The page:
Scotland from the Earliest Times to 1603

By William Croft Dickinson | Go to book overview

CHAPTER XIV
Monks and Friars

THE FOUNDING of the monasteries of Subiaco and Monte Cassino by St Benedict early in the sixth century marked the beginning of a monastic movement which rapidly spread throughout western Europe. When the barbarians were overrunning the west, the monasteries were 'retreats' into which men could go to lead a Christian life away from the ills and evils of the world.

The Benedictine monks, having taken the vows of poverty, chastity and obedience, and living a corporate life within their own community, followed a 'rule' laid down by St Benedict. 1 Their house was 'a school for the service of God'; their first duty was worship, which was 'the work of God'; thereafter their hours were to be employed in manual labour or study, and in manual labour they became ardent agriculturalists. The monk and the community were bound together; a monk, once admitted to a monastery, lived and died there. In this the Benedictines differed from the Irish monks who went out from their monasteries to act as missionaries or to lead hermit lives.

Later, when Europe had become more settled, monasteries were still founded as 'houses of God' -- a very profusion of foundations took place in the eleventh and twelfth centuries -- and they still attracted men with the same idea of a 'retreat' from the world. Then, in addition to 'the work of God', they became centres of education and scholarship, and much of our knowledge of mediaeval times comes from the 'chronicles' kept by monastic houses -- as, for example, in Scotland, the chronicle kept by the abbey of Melrose. The monks also encouraged the crafts of masonry, woodcarving, metal work and pottery; they improved agricultural methods; and they provided hospitality for both rich and poor.2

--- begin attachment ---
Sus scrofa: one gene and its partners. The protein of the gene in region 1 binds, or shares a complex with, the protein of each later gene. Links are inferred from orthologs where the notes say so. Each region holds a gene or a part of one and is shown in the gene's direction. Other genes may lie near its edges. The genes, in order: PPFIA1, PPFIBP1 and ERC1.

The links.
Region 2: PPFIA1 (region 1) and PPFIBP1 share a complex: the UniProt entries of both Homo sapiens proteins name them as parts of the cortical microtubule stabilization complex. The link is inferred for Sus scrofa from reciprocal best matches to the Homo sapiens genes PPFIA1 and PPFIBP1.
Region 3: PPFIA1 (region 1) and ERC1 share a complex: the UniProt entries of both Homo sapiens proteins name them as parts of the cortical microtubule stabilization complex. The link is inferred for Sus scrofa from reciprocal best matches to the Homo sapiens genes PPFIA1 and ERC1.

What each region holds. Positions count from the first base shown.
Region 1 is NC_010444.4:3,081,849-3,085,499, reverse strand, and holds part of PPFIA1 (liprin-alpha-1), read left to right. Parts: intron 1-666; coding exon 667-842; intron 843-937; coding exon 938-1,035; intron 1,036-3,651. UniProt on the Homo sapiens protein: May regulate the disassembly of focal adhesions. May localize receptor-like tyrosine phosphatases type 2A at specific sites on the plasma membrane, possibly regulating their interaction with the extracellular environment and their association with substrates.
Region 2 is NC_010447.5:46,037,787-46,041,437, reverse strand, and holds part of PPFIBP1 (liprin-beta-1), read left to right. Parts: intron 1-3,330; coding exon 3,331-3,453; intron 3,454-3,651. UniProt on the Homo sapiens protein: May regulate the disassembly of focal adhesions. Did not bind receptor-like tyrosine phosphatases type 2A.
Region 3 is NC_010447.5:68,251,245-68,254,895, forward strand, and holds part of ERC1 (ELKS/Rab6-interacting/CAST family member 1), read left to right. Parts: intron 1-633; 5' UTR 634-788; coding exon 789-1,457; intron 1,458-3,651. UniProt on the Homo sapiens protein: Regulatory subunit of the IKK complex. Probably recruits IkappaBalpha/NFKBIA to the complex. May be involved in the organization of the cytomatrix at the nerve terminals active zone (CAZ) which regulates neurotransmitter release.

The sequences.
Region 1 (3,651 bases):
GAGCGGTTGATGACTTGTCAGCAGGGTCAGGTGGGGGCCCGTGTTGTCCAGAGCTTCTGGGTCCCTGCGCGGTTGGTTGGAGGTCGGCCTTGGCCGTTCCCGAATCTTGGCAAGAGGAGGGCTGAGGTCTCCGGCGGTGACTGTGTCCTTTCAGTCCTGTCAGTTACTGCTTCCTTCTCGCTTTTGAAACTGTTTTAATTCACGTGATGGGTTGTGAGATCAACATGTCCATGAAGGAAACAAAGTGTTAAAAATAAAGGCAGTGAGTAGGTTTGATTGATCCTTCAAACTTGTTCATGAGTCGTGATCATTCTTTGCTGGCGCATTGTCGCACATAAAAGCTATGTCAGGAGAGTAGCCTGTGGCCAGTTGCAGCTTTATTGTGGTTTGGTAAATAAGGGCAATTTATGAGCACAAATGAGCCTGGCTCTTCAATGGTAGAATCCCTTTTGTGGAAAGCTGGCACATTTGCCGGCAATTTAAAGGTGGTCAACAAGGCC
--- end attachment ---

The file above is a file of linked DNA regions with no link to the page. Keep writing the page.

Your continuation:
____________________
1
So, in the ranks of the clergy, the 'regulars' were those who were members of an order observing a 'rule' (as, for example, the Augustinians, or 'canons regular', and the cloistered monks), while the 'secular clergy' were those 'living in the world' (as, for example, the bishops and the parish priests).
2
Not all monasteries kept a chronicle, maintained a school, and encouraged the arts and learning. Moreover, in all this there was soon a serious decline. The Scottish evidence, which shows how little was done by the monasteries after the first fervour had died out, is examined in G. G. Coulton, Scottish Abbeys and Social Life.

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